Google Inc refused to comply with a Belgian court decision that required the company to publish the original text of the ruling on its sites, calling that requirement "unnecessary" and "disproportionate."
Earlier this month, the Belgian Court of First Instance ordered the Internet search engine to stop publishing content from Belgian newspapers without permission or payment of fees. Local newspaper editors argued that Google's popular news site, which features small photos and excerpts from news reported elsewhere, stole traffic from individual newspapers' sites.
Google complied with the ruling, which threatened to impose daily fines of about US$1.27 million against the company. Google is removing the Belgian newspapers from its indexes.
The court also demanded that Google post the original text of the ruling on its Belgian sites, Google.be and news.google.be. The court is scheduled to rule tomorrow on whether Google must publish the text or face fines of US$634,000 per day.
Google spokesman Steven Langdon said on Wednesday he hopes both aspects of the ruling will be overturned.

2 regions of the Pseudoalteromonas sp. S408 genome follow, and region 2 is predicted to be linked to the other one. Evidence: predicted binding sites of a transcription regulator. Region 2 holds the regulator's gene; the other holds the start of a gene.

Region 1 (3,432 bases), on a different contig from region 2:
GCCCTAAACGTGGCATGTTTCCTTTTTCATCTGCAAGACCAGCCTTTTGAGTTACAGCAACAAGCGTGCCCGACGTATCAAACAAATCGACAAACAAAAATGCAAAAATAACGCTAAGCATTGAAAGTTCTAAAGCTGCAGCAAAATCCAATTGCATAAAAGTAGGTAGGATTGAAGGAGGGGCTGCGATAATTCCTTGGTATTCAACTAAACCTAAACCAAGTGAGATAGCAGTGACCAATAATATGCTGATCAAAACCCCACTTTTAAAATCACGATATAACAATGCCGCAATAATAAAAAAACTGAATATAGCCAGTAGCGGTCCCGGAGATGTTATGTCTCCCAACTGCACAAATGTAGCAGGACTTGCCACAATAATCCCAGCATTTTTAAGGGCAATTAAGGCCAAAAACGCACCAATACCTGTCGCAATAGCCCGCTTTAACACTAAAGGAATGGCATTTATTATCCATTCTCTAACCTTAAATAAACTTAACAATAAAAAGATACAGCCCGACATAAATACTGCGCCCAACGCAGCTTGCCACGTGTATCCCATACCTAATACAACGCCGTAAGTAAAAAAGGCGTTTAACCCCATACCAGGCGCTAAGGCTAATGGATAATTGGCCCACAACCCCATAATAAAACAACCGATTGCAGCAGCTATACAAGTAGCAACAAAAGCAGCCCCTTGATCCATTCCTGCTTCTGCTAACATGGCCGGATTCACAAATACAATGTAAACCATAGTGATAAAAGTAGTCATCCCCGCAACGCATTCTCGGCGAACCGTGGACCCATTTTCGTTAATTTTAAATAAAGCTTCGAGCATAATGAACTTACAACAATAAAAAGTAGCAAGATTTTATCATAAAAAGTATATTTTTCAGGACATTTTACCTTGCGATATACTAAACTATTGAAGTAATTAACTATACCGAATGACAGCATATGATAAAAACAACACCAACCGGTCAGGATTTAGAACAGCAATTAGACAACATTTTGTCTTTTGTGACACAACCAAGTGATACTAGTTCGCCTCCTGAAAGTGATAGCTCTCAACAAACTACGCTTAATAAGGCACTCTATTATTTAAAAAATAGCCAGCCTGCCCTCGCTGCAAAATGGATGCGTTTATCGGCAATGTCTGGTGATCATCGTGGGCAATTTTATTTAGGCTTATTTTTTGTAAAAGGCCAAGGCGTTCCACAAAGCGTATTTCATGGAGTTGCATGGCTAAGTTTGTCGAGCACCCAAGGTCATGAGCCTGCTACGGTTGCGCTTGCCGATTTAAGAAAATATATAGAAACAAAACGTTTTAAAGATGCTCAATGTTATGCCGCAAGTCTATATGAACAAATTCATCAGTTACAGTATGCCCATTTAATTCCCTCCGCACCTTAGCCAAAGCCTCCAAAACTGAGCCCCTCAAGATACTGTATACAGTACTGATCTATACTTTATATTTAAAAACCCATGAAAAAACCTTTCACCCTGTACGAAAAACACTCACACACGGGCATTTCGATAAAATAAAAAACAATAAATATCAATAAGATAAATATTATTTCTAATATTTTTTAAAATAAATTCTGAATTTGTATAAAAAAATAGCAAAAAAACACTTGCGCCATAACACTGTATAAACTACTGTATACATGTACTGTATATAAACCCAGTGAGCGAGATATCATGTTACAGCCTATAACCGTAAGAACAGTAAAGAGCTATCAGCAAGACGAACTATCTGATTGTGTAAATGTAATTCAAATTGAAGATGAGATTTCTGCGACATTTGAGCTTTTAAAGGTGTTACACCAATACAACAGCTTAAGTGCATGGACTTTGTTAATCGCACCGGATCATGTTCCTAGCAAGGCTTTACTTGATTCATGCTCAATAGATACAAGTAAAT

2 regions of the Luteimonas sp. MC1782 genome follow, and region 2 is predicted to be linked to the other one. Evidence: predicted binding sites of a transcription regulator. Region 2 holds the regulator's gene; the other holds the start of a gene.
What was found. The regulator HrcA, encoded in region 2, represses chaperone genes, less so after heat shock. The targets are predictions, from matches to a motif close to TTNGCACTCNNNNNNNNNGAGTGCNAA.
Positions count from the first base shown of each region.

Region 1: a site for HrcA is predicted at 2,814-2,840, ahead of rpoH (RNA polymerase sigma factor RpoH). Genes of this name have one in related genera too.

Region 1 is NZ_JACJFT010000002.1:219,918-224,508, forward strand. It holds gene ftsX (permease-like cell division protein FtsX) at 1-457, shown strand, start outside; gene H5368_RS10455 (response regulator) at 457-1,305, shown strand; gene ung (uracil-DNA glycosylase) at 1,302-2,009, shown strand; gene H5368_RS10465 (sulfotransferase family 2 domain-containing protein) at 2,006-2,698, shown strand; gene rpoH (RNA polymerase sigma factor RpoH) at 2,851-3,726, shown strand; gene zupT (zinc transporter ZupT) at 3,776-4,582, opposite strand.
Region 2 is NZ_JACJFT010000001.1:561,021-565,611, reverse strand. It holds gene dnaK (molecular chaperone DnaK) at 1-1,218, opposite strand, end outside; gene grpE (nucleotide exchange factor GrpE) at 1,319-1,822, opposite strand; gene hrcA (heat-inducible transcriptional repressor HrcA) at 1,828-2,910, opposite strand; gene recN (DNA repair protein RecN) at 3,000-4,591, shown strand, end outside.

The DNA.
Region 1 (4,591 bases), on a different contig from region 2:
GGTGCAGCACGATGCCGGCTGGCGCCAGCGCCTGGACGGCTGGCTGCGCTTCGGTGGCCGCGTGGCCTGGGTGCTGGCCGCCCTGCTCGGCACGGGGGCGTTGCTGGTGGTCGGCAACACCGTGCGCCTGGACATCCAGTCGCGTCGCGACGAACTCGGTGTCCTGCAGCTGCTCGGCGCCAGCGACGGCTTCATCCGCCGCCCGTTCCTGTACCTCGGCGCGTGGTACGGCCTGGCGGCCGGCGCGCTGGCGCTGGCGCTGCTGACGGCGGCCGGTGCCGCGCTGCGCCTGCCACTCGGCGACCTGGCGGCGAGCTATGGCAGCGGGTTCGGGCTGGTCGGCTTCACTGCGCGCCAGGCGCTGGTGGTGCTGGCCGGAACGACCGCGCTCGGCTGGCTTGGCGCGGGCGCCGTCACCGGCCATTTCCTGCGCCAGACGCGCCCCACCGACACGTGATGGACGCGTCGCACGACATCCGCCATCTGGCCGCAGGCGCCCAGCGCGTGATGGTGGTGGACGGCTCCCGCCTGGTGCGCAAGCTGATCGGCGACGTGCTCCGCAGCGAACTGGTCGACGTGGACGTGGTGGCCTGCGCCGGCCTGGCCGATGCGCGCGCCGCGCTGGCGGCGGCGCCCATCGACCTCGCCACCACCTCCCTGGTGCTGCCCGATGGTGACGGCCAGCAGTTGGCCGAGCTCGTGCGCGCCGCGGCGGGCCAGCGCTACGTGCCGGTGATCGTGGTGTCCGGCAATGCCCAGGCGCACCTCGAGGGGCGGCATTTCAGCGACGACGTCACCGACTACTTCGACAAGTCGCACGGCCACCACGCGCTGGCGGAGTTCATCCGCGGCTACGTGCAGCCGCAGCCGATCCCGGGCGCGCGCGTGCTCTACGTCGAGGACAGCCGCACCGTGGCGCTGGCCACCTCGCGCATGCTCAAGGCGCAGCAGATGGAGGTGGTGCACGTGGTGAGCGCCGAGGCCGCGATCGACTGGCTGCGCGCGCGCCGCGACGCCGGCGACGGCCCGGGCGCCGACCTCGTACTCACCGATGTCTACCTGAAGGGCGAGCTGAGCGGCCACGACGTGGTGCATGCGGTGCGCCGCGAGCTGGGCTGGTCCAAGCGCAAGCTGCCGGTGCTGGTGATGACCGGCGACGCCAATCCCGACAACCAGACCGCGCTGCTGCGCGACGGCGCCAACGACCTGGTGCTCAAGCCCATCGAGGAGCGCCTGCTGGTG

"We believe that Google News is entirely lawful and brings real benefits to publisher by driving Web traffic -- and users -- to their sites. It is important to remember that we never show more than the headlines and a few snippets of text," Langdon said in an e-mail.
"If people want to read the entire story they have to click through to the newspaper's Web site," he said.
The company will continue to defy the court's requirement that Google post the judgment to Belgian sites, he said. The company plans to appeal the entire ruling, he said.
"We argued in court today that this was disproportionate and now, given all the publicity the case has received, unnecessary," Langdon wrote.
Google News, which debuted in 2002, scans thousands of news outlets and highlights the top stories under common categories such as world and sports.
Many stories carry a small image, or thumbnail, along with the headline and the first sentence or two. Visitors can click on the headline to read the full story at the source Web site.
Legal scholars say Google could argue that the service adds value by significantly improving the news-consuming experience.
The French news agency AFP sued Google for at least US$17.5 million in damages in US District Court in Washington, arguing that the Google service adds little value because its news site looks much like those of AFP subscribers, albeit one where software and not human editors determine the placement of stories on a page.
Separately, Google has agreed to pay The Associated Press for stories and photographs. Neither Google nor New York-based AP have disclosed financial terms or other details because of a nondisclosure agreement.
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